Who you callin’ fruitcake?

Panettone is often called a yeasted fruitcake but is more similar to a buttery brioche bread.

“The texture is more like cake than bread,” Ciola said. “The breadcrumbs are like cake crumbs.”

A traditional panettone is made with raisins or currants and dried candied citrus peel.

“The dried candied peel isn’t really as scary as most people think it is,” Ladman said. Some artisan panettone offerings have emerged from Italy  — look for cherry, fig and chocolate, and classic varieties at Butter’s Fine Food and Wine in Concord — and a traditional version of the Italian loaf is made with white and dark raisins and apricots at Dutch Epicure.

The panettone is made at Dutch Epicure using only four ounces of water — which Ciola noted is “nothing” — and 12 whole eggs. Two pounds of butter is added for every 2.4 ounces of flour.

“That’s how rich it is,” Ciola said, adding that he will often refuse to butter a slice for customers unfamiliar with the bread but instead will steer them to jam because so much butter was already added to the dough. A good French toast can also be made with Panettone, he said.

Let them eat cake

Ciola said fruitcake has become such an easy mark that some joke about the same loaf being shuffled around the world because no one will eat it.

“It really is a crime,” he said. “That’s not what fruitcake is all about.”

Fruitcake, Ciola noted, has been bastardized by the cheap fruit that has been added to it over the years. The use of cheap fruit in what was once an honorable cake was an attempt to keep the loaf affordable.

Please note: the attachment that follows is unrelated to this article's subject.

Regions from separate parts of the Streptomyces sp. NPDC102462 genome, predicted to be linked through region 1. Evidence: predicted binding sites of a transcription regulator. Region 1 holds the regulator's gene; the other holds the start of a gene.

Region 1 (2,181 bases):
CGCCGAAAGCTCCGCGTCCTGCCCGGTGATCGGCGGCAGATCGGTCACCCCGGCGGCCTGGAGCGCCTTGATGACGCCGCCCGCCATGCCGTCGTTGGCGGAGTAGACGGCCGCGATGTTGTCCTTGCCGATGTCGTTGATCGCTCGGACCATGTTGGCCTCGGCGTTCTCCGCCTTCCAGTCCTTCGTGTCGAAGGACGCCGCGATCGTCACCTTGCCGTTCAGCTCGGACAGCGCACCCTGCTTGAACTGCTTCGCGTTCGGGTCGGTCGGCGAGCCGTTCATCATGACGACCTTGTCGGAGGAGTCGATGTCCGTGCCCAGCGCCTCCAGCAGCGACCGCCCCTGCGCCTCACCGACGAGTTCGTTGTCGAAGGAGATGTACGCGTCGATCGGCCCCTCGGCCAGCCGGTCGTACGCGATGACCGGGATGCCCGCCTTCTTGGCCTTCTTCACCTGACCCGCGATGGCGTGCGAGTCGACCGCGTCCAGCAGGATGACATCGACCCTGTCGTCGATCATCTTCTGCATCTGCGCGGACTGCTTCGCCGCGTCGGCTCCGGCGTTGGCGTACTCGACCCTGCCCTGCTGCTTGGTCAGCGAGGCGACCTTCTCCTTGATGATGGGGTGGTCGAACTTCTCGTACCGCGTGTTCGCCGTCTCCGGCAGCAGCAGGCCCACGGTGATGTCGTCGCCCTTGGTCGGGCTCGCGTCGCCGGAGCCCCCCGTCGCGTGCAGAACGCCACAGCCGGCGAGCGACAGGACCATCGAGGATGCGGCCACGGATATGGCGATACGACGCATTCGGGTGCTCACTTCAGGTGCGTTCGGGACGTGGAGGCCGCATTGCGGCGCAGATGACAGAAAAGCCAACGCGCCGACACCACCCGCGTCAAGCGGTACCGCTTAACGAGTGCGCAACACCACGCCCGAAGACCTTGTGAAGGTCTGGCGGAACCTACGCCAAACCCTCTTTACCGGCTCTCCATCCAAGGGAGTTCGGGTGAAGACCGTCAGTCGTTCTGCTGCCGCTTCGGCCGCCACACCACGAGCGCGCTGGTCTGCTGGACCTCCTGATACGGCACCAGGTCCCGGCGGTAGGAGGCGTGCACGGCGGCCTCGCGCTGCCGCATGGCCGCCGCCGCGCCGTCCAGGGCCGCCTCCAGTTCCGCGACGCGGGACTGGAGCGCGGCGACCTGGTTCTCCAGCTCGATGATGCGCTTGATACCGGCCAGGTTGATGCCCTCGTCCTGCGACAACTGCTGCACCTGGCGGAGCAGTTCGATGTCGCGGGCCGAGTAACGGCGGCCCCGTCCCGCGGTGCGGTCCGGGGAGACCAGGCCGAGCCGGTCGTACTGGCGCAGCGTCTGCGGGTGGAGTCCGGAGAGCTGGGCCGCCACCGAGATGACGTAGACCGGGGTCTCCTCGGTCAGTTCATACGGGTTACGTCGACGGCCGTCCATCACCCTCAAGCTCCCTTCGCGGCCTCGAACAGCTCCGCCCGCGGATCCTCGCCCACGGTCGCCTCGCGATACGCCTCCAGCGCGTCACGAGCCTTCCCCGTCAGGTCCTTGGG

“I think a good fruitcake, personally, is full of dried fruit or nuts,” Ladman said. “A lot of people enjoy it made with candied fruit but at the same time electric colors of the candied fruit turn them off. Like those green cherries. Cherries aren’t supposed to be green.”

Kyrk calls herself a champion of the fruitcake, as she samples four to six fruitcakes annually and pays for most of them with her own money.

“There is no reason to make fun of them…. It’s a matter of taste really … don’t knock it,” she said. “If you’re on the edge, try one of the better ones. You might find that you like it.”

Hirsch said he thinks fruitcake has become an urban myth in the sense that is has taken on a life of its own.

“I don’t actually think there are many people that love it … I think people make it because it is ingrained in the American holiday tradition as something that is bad,” Hirsch said. “Much like overeating at Thanksgiving and putting marshmallows in sweet potatoes.”

“I think that with fruitcake it’s ingrained in our notion of what celebrating the Christmas holiday is as much as leaving cookies out for Santa Claus and drinking eggnog,” he said.